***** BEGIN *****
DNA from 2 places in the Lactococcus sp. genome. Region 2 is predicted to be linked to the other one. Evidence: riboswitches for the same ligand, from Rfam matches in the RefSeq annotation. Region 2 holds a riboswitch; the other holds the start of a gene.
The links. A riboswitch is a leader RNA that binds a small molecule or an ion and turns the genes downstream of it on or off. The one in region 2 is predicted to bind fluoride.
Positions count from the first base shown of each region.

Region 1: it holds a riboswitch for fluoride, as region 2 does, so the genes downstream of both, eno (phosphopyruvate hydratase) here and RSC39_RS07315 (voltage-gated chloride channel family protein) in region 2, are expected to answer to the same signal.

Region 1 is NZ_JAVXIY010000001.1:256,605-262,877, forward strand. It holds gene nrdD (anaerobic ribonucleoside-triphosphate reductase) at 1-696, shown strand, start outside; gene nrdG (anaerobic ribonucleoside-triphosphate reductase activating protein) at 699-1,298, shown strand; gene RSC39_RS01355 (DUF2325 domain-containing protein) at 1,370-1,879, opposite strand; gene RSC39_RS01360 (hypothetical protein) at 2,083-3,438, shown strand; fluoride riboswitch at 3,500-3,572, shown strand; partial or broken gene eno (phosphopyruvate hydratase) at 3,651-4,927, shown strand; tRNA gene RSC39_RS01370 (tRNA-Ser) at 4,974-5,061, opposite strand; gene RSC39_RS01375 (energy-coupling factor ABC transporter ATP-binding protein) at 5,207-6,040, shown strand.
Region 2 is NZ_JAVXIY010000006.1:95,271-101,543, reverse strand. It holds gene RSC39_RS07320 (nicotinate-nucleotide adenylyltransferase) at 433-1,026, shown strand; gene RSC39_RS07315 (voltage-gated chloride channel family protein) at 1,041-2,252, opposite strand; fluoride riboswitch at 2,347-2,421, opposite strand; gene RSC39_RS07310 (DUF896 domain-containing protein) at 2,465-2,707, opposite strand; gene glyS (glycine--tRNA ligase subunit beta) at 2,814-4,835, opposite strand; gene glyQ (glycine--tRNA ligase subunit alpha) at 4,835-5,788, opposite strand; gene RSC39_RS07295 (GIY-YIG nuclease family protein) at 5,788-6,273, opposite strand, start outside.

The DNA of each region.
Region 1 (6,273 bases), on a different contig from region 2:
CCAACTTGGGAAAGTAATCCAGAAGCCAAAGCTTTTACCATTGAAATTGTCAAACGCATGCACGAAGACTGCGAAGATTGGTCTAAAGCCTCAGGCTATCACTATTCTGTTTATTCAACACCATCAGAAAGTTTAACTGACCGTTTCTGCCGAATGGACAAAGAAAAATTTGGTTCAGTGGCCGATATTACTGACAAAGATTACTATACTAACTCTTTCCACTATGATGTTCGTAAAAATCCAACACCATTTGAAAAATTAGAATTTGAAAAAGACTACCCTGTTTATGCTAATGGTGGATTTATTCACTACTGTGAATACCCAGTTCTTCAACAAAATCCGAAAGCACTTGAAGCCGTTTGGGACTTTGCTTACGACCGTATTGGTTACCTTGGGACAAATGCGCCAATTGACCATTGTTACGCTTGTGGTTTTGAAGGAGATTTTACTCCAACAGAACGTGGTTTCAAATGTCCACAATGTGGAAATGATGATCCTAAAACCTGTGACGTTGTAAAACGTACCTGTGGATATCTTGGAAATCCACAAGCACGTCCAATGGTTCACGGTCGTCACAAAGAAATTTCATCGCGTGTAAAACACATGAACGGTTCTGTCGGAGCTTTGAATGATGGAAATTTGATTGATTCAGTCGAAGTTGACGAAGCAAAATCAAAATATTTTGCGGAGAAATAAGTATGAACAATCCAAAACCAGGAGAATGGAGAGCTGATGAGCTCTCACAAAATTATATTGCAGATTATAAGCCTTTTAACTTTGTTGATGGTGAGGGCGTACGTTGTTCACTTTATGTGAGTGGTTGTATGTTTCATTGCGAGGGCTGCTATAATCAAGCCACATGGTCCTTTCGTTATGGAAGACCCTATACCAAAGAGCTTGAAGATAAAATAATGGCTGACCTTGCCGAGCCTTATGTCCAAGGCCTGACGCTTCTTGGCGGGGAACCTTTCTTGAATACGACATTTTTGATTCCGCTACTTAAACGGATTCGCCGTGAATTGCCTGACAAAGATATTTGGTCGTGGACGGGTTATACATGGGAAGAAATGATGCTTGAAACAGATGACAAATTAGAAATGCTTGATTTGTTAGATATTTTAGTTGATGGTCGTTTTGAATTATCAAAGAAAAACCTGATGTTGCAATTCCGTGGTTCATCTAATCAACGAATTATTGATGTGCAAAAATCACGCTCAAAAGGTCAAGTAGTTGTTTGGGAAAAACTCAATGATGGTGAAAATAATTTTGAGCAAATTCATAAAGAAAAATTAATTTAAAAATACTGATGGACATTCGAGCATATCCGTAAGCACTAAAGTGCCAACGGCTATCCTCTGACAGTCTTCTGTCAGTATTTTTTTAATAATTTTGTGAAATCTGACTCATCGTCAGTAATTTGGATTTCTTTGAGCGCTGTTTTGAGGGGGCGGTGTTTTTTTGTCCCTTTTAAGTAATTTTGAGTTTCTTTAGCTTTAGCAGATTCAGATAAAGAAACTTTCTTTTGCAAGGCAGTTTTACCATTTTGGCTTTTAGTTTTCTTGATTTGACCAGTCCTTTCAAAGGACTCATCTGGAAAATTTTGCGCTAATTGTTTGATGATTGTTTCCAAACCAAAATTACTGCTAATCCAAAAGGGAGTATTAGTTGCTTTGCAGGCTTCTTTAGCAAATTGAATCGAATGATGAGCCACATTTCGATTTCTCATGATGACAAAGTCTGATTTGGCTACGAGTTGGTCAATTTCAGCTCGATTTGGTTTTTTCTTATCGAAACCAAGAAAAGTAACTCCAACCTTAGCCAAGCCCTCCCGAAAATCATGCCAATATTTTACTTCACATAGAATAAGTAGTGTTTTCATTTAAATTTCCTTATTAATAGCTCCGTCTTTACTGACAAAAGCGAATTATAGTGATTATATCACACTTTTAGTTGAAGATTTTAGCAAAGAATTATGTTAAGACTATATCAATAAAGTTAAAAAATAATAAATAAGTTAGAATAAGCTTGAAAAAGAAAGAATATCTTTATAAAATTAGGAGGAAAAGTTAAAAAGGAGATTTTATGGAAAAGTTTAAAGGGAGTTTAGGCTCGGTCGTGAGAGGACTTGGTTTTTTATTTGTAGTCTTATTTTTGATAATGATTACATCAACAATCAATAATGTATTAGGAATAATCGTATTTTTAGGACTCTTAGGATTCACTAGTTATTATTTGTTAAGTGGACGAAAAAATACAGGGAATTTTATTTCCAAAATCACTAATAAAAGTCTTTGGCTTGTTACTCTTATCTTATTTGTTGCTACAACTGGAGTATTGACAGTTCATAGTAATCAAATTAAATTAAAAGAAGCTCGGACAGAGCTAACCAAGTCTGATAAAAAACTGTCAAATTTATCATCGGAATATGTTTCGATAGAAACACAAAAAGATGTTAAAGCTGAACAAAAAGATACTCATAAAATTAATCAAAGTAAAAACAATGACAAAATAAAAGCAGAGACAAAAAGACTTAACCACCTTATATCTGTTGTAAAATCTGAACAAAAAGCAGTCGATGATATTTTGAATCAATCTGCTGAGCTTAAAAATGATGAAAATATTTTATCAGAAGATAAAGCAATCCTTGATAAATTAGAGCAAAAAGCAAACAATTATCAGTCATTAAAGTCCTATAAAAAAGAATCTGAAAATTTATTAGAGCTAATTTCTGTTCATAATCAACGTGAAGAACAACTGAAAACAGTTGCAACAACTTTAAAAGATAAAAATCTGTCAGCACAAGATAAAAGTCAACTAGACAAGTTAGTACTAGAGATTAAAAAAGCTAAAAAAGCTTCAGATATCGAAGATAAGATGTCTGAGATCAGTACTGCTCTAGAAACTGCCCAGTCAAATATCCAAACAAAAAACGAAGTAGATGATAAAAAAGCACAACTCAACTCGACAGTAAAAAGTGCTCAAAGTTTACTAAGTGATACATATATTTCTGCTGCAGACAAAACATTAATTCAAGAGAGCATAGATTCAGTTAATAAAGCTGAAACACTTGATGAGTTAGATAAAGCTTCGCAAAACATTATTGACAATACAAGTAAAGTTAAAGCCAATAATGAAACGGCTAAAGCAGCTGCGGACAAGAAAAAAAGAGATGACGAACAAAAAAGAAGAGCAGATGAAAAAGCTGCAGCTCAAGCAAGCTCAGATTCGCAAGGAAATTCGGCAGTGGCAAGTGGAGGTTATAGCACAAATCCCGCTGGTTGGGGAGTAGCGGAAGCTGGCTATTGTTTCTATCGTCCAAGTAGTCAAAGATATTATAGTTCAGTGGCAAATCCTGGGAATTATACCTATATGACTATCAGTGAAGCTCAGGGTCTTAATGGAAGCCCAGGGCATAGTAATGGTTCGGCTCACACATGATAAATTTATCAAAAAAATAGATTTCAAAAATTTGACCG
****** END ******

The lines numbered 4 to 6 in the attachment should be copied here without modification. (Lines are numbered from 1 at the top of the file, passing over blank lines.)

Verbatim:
Region 1: it holds a riboswitch for fluoride, as region 2 does, so the genes downstream of both, eno (phosphopyruvate hydratase) here and RSC39_RS07315 (voltage-gated chloride channel family protein) in region 2, are expected to answer to the same signal.

Region 1 is NZ_JAVXIY010000001.1:256,605-262,877, forward strand. It holds gene nrdD (anaerobic ribonucleoside-triphosphate reductase) at 1-696, shown strand, start outside; gene nrdG (anaerobic ribonucleoside-triphosphate reductase activating protein) at 699-1,298, shown strand; gene RSC39_RS01355 (DUF2325 domain-containing protein) at 1,370-1,879, opposite strand; gene RSC39_RS01360 (hypothetical protein) at 2,083-3,438, shown strand; fluoride riboswitch at 3,500-3,572, shown strand; partial or broken gene eno (phosphopyruvate hydratase) at 3,651-4,927, shown strand; tRNA gene RSC39_RS01370 (tRNA-Ser) at 4,974-5,061, opposite strand; gene RSC39_RS01375 (energy-coupling factor ABC transporter ATP-binding protein) at 5,207-6,040, shown strand.
Region 2 is NZ_JAVXIY010000006.1:95,271-101,543, reverse strand. It holds gene RSC39_RS07320 (nicotinate-nucleotide adenylyltransferase) at 433-1,026, shown strand; gene RSC39_RS07315 (voltage-gated chloride channel family protein) at 1,041-2,252, opposite strand; fluoride riboswitch at 2,347-2,421, opposite strand; gene RSC39_RS07310 (DUF896 domain-containing protein) at 2,465-2,707, opposite strand; gene glyS (glycine--tRNA ligase subunit beta) at 2,814-4,835, opposite strand; gene glyQ (glycine--tRNA ligase subunit alpha) at 4,835-5,788, opposite strand; gene RSC39_RS07295 (GIY-YIG nuclease family protein) at 5,788-6,273, opposite strand, start outside.